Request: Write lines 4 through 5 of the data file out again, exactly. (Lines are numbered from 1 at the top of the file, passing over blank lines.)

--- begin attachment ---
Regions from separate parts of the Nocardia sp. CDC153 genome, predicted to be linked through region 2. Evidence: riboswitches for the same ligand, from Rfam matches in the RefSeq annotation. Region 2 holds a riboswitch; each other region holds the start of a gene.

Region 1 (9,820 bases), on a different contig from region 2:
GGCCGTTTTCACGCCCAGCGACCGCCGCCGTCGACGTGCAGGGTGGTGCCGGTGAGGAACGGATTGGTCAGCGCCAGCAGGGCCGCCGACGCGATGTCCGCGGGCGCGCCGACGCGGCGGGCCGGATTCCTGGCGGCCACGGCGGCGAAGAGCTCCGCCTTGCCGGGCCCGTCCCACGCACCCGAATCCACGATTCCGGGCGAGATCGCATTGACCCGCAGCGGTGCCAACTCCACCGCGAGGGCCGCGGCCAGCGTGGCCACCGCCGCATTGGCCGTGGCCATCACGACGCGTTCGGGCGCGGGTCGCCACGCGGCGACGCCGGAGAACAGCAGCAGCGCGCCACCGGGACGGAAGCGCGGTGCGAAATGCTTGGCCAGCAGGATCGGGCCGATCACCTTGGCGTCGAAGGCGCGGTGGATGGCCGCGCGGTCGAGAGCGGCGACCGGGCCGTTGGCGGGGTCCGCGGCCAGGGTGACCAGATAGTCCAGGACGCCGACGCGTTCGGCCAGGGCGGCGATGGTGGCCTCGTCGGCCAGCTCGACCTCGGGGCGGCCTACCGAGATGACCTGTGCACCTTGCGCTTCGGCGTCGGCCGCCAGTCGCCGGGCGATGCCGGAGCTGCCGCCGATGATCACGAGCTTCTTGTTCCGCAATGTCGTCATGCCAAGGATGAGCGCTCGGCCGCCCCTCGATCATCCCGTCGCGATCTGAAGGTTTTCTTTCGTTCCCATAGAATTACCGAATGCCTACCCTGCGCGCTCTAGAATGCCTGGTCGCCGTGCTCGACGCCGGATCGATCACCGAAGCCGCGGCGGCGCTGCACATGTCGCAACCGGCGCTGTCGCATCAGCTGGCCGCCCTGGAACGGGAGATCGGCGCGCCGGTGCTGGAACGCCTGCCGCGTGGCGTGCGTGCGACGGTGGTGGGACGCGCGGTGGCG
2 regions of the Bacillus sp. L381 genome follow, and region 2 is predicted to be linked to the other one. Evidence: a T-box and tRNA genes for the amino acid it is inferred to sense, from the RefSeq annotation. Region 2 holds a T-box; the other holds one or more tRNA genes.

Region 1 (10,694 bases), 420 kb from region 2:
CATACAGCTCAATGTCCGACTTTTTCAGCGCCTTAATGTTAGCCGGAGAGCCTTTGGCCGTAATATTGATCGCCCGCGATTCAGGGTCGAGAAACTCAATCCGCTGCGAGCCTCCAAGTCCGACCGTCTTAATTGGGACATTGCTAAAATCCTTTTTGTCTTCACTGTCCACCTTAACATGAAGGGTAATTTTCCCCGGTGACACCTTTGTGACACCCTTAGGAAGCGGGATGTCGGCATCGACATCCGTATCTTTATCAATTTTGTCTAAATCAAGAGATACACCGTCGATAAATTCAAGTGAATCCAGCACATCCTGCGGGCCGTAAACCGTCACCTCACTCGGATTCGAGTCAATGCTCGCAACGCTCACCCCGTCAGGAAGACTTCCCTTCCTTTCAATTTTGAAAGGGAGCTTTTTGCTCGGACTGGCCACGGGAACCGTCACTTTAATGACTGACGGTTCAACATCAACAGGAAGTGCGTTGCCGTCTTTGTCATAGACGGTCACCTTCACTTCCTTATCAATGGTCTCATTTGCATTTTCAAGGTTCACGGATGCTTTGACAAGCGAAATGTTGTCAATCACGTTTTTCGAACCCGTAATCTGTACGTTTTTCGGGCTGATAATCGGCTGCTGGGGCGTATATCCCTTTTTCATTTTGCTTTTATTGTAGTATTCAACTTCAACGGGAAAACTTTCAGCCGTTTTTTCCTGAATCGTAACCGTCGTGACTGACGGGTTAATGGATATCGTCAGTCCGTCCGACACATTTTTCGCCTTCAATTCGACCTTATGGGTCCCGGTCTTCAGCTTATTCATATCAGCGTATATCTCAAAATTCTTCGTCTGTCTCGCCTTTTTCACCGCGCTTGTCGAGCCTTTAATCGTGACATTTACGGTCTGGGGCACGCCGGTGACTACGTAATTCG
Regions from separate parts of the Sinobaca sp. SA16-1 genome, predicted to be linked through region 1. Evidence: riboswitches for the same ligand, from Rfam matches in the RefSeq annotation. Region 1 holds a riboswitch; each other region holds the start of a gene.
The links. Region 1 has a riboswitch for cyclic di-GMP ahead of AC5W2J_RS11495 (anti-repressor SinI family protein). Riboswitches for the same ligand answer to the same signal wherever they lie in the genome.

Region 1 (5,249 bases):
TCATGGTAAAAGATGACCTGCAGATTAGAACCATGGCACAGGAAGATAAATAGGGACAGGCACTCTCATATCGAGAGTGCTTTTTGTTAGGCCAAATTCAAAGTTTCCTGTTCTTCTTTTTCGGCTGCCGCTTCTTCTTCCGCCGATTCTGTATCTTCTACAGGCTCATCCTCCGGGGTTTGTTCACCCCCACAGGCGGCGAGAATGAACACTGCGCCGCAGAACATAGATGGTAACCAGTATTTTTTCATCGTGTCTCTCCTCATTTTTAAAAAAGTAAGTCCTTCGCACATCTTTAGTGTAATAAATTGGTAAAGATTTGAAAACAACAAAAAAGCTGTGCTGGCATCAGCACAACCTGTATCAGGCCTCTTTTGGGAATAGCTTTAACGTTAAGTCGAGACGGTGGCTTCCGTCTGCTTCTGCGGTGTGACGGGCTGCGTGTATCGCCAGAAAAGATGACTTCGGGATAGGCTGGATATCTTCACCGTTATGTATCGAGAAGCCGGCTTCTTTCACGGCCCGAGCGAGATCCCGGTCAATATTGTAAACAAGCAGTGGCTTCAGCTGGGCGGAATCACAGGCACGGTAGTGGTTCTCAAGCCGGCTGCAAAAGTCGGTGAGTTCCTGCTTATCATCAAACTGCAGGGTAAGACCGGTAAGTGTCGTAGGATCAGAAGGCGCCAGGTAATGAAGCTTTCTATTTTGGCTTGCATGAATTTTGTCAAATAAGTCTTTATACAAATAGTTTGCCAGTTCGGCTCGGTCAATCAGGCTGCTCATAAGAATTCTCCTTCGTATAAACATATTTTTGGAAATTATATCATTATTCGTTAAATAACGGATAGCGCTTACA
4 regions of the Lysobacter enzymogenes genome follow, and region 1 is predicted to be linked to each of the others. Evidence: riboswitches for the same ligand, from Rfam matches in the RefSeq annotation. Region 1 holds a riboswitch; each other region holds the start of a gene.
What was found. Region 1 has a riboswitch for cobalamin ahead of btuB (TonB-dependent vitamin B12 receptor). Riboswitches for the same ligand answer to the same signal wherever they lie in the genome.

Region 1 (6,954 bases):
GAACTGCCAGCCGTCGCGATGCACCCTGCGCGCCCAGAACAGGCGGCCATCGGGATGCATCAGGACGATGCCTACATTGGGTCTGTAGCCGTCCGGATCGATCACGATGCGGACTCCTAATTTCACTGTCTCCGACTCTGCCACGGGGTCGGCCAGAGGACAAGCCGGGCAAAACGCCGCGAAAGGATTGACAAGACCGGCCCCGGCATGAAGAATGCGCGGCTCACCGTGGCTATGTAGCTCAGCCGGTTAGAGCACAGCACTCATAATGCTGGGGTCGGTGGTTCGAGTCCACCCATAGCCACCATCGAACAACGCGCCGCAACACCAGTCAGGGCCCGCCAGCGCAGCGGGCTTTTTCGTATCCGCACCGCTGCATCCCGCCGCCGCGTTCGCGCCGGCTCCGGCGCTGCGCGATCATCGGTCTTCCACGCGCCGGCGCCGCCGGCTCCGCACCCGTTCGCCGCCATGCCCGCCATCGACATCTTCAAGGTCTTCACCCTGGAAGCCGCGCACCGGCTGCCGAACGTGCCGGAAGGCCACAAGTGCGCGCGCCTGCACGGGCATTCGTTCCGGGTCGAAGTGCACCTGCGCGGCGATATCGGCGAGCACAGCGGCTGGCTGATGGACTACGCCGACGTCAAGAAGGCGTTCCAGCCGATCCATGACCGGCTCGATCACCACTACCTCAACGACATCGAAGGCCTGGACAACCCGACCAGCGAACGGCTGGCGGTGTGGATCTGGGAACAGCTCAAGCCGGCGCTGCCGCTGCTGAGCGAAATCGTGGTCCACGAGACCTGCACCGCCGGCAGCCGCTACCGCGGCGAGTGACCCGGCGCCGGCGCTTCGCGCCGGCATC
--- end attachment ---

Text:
2 regions of the Bacillus sp. L381 genome follow, and region 2 is predicted to be linked to the other one. Evidence: a T-box and tRNA genes for the amino acid it is inferred to sense, from the RefSeq annotation. Region 2 holds a T-box; the other holds one or more tRNA genes.

Region 1 (10,694 bases), 420 kb from region 2: